OKLAHOMA CITY – The Oklahoma State Regents for Higher Education have certified the existing PASS standards as college- and career-ready curriculum standards. The certification is an affirmation that Oklahomans graduating from high school have covered subject matter preparing them both for college and career-relevant skills.
“The certification is also significant because the U.S. Department of Education uses ‘college and career ready’ certification as a qualifier for states to apply for a waiver to the federal No Child Left Behind education law, ” Gov. Mary Fallin’s office explained in a statement.
The certification could put the state in compliance with federal No Child Left Behind standards. The Obama administration has rejected a waiver request from Oklahoma earlier this year, shortly after U.S. Education Secretary Arne Duncan criticized the state Legislature for repealing the controversial Common Core curriculum standards. That rejection meant the state lost direct control over $30 million in federal funds flowing through the No Child Left Behind provisions.
Fallin said she will work with federal officials to revisit the PASS standards: “The federal government needs to act quickly to ensure our schools do not lose the use of any federal funds."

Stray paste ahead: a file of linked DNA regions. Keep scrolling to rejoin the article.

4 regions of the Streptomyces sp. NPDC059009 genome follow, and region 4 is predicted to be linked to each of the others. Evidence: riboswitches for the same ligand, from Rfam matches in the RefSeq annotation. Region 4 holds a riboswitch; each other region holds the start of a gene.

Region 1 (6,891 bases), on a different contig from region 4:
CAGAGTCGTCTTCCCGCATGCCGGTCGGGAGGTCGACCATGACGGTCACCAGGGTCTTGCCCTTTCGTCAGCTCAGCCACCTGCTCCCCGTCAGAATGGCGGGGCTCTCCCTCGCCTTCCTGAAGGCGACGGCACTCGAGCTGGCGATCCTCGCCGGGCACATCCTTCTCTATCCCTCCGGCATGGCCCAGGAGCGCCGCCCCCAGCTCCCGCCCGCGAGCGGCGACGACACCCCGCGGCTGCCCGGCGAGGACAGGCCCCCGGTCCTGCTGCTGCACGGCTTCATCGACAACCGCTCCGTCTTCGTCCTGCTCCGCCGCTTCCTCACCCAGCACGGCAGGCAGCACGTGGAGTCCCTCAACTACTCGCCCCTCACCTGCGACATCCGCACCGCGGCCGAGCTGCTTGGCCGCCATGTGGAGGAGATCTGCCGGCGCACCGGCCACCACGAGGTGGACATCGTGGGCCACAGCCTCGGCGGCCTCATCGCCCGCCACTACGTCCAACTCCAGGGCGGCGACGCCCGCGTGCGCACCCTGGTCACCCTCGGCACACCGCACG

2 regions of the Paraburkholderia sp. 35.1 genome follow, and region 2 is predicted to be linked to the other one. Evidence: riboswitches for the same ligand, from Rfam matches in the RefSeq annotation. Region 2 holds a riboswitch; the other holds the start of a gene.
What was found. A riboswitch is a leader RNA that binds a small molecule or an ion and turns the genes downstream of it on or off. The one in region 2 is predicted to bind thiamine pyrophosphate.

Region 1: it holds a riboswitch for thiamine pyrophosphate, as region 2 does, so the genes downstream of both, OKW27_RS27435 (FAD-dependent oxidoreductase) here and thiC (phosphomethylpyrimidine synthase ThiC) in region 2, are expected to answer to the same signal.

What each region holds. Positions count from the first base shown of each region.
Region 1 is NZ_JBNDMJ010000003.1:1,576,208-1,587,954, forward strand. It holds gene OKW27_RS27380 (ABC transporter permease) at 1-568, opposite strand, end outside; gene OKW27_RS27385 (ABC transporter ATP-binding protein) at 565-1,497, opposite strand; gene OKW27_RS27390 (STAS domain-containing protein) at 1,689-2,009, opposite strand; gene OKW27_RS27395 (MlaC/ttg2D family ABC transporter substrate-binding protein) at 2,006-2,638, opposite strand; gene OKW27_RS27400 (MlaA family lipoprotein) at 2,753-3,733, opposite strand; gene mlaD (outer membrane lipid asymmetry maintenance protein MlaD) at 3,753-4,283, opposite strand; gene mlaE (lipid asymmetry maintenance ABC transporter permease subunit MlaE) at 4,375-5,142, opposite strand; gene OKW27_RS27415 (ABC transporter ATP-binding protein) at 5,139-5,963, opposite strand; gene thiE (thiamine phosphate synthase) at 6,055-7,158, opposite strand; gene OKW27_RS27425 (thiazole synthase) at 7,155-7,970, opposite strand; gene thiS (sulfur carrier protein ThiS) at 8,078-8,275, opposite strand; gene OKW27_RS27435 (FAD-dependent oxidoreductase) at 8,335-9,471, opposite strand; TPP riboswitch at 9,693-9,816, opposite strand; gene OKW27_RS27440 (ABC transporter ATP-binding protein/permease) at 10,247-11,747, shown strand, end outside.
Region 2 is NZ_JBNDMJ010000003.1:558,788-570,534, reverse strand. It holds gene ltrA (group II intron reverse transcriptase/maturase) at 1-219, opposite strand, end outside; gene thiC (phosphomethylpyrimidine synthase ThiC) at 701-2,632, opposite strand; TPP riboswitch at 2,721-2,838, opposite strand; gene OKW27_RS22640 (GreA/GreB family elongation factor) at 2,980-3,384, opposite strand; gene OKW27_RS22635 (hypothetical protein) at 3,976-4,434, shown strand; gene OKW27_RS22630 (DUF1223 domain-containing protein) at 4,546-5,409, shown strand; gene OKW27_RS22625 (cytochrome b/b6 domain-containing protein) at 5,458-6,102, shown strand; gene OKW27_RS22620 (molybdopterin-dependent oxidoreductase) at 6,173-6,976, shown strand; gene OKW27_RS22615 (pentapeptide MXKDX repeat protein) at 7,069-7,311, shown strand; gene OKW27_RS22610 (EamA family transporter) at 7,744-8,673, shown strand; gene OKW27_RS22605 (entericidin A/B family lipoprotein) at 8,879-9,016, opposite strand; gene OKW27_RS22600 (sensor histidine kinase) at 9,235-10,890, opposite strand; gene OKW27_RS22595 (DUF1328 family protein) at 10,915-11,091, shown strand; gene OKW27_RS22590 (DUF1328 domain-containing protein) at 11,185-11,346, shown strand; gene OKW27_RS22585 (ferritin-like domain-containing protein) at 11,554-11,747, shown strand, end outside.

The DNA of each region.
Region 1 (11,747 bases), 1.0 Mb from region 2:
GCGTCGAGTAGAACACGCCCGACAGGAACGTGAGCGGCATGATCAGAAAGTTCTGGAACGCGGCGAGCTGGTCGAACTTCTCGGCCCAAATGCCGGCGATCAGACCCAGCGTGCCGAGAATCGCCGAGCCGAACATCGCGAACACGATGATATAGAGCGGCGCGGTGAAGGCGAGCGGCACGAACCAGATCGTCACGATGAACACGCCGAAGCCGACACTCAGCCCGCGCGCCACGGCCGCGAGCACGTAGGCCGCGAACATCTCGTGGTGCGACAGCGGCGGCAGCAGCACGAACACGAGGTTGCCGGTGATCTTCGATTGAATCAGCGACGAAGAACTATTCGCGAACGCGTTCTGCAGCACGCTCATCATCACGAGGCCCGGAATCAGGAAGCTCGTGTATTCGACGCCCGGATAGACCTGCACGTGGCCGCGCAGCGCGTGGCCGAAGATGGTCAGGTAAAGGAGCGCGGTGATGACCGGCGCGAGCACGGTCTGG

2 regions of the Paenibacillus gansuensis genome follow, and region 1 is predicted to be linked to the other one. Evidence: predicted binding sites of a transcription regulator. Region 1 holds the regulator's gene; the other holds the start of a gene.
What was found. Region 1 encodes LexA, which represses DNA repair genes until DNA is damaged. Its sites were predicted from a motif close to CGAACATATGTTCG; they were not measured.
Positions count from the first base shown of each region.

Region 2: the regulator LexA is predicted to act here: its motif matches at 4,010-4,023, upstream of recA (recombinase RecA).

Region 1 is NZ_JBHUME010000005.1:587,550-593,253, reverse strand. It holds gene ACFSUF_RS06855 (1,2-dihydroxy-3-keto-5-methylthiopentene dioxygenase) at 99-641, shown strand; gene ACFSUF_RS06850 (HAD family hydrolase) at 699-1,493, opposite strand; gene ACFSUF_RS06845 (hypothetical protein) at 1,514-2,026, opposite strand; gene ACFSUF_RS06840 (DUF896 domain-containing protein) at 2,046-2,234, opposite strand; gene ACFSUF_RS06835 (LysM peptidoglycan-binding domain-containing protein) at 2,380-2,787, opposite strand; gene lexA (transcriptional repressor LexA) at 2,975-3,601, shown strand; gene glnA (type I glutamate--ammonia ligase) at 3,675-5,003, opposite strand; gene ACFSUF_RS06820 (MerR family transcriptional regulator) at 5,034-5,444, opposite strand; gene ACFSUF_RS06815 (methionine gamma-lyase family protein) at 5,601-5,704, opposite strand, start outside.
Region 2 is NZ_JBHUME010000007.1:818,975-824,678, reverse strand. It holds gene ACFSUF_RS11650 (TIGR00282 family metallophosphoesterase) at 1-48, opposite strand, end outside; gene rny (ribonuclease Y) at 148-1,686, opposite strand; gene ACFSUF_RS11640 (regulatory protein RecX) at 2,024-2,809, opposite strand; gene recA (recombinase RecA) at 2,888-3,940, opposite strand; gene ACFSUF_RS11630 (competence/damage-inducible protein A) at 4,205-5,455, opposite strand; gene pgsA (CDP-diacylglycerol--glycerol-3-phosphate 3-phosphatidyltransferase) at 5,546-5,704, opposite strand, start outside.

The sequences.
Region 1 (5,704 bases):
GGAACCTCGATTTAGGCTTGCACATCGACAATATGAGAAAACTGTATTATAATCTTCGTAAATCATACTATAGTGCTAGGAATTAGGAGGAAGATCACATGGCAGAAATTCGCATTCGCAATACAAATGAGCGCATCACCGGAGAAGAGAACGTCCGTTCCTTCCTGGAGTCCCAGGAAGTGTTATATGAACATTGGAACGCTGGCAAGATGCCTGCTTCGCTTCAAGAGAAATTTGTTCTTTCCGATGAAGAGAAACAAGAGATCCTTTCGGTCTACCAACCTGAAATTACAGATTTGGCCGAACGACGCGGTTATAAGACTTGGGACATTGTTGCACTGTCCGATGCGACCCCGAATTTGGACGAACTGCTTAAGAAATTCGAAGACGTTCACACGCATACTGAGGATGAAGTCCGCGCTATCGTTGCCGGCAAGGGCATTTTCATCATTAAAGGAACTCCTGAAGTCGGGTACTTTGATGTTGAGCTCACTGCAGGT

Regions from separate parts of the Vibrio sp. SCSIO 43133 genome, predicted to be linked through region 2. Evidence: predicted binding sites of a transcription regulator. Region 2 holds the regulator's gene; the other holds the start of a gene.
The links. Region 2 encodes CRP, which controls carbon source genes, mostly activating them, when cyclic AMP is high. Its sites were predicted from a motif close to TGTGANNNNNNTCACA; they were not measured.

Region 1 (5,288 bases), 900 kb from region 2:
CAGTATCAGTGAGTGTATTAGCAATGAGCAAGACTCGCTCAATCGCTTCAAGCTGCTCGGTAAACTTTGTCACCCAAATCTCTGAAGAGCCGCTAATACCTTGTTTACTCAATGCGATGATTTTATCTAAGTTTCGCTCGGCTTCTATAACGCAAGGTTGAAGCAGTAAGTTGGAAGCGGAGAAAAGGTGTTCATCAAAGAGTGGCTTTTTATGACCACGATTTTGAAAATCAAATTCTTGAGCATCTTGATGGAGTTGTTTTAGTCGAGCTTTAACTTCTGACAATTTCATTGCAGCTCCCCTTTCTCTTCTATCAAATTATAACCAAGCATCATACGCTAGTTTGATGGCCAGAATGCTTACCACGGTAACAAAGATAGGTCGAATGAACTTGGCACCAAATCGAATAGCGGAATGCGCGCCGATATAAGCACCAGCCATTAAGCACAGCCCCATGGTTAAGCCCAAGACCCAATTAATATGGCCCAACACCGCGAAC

State Rep. Joe Dorman, D-Rush Springs, had criticized state officials for not moving quickly to certify PASS standards – pre-existing standards reinstituted while awaiting development of new standards to replace Common Core. “I’m very disappointed in the political games which have been played with Oklahoma’s children and our education system. Their inaction is a result of Fallin and (Schools Superintendent Janet) Barresi pandering to Washington bureaucrats,” said Dorman in a Thursday statement.
Both Fallin and members of the Higher Education Regents say PASS amounts to a floor. The chief executive said, "The PASS standards are a baseline which we should never allow our students to fall below.
“The State Board of Education is currently working with administrators, teachers and parents to develop even more robust standards that will guarantee a greater percentage of our students find success in college and the workplace after graduating high school."